On July 28th, SpaceX wrapped up modifications to a rented robotic lift vehicle and carefully moved Starhopper back to its launch facilities three days after its inaugural flight. Another two days after that, SpaceX filed road closure requests confirming the date for the Starship prototype’s next launch.
According to those road closures, SpaceX is preparing Starhopper for a second flight just 17 days after its first hop and has cordoned off August 12th through the 14th to provide a backup window or two and a possible pre-flight static fire opportunity. In recent days, SpaceX has begun the process of refurbishing Starhopper and its pad facilities, although – by all appearances – very little work is needed to return the vehicle to flight readiness.
In fact, just yesterday (July 30th), SpaceX began reattaching the pad’s quick-disconnect (QD) umbilical ports to Starhopper in an important post-flight test and a first step towards verifying that all ground support equipment (GSE) is healthy. Thankfully for the pad, Starhopper is powered by just one Raptor engine, producing a maximum of 200 tons (450,000 lbf) of thrust at sea level.
That still made for a visibly violent environment at and around the pad during Starhopper’s first liftoff and landing and ultimately caused a significant brush fire that may have damaged the pad’s liquid oxygen systems, but everything – including Starhopper – was still standing at the end.
Although the road closure schedule does not discriminate between closures for propellant loading, test fires, or flights, or other miscellaneous needs, NASASpaceflight.com confirmed that August 12th is, in fact, the current target for Starhopper’s second flight, a 200m (650 ft) ‘hop’ that will likely keep the rocket aloft for 30-60 seconds.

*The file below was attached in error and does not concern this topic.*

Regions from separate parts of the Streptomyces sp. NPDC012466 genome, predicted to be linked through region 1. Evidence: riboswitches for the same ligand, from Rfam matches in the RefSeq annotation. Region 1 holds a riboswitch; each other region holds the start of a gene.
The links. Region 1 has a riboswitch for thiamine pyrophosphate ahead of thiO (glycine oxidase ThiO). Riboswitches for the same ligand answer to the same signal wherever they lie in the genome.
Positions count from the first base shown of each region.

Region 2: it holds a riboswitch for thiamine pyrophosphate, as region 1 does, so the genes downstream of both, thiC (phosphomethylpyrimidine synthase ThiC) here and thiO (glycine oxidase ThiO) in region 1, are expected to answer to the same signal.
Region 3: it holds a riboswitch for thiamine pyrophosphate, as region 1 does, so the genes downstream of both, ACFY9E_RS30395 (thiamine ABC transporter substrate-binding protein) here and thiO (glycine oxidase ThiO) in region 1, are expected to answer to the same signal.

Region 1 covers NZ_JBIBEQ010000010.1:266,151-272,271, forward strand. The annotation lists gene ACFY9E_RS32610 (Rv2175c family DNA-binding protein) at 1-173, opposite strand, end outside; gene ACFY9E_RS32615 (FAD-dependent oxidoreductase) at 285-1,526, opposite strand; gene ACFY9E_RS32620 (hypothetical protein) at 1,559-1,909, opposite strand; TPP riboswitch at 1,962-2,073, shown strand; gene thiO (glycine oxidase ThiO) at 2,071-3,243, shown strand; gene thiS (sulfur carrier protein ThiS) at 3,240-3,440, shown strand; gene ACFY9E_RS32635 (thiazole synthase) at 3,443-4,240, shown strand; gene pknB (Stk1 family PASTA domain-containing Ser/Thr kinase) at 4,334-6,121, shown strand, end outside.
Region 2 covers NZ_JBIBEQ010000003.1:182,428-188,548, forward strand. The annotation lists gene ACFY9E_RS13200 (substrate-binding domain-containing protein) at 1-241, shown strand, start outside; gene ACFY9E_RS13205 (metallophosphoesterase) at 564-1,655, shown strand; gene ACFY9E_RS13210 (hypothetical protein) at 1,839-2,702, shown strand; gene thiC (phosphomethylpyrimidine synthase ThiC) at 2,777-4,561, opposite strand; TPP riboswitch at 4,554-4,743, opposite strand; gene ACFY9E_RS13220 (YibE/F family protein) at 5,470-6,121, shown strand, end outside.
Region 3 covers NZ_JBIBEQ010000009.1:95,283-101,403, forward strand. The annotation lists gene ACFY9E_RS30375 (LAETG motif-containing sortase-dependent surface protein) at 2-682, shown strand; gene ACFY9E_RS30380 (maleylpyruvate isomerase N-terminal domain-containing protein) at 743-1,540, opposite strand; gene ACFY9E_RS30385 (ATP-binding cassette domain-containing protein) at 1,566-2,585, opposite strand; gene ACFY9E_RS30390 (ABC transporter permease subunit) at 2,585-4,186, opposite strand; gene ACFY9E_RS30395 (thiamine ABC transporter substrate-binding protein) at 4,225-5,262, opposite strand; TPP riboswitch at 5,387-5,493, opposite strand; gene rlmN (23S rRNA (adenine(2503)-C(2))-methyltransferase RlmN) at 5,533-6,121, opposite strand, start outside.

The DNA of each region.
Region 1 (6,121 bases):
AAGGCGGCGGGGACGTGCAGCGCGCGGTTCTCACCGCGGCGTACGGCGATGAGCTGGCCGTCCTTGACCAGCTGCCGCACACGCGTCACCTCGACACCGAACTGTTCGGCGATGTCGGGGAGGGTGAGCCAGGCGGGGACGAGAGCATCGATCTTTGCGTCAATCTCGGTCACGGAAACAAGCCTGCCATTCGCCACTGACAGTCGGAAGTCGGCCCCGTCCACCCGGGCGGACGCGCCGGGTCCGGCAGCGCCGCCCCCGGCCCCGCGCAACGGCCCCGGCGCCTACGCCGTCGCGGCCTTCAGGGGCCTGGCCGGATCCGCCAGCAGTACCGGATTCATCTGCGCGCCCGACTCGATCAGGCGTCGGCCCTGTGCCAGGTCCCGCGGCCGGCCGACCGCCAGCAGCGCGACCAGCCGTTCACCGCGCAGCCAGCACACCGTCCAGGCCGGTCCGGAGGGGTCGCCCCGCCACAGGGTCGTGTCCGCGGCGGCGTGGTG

In the interim, it’s possible that SpaceX will request additional road closures for preflight tests and there’s even a chance that the actual date of flight will be earlier (or later) than August 12th, depending on how Starhopper and pad refurbishment and checkouts proceed over the next week or so.
Thanks to SpaceX’s spartan Boca Chica facilities and its bare-dirt surroundings, Starhopper’s first successful flight – a brief 20m (65 ft) hop and translation – saw the vehicle almost entire obscure itself as its powerful Raptor engine kicked up a huge cloud of dust and steam. The 200m hop should permit a comparatively uninterrupted view of Starhopper and Raptor, hopefully combining with daylight to make for some truly spectacular views of the prototype rocket in action.
With any luck, once Starhopper rises out of its own cloud of dust and steam, onlookers will be treated to half a minute or more of uninterrupted Raptor Mach diamonds and should get a taste what exactly a Starship and Super Heavy launch might look like in the daytime.
Check out Teslarati’s newsletters for prompt updates, on-the-ground perspectives, and unique glimpses of SpaceX’s rocket launch and recovery processes.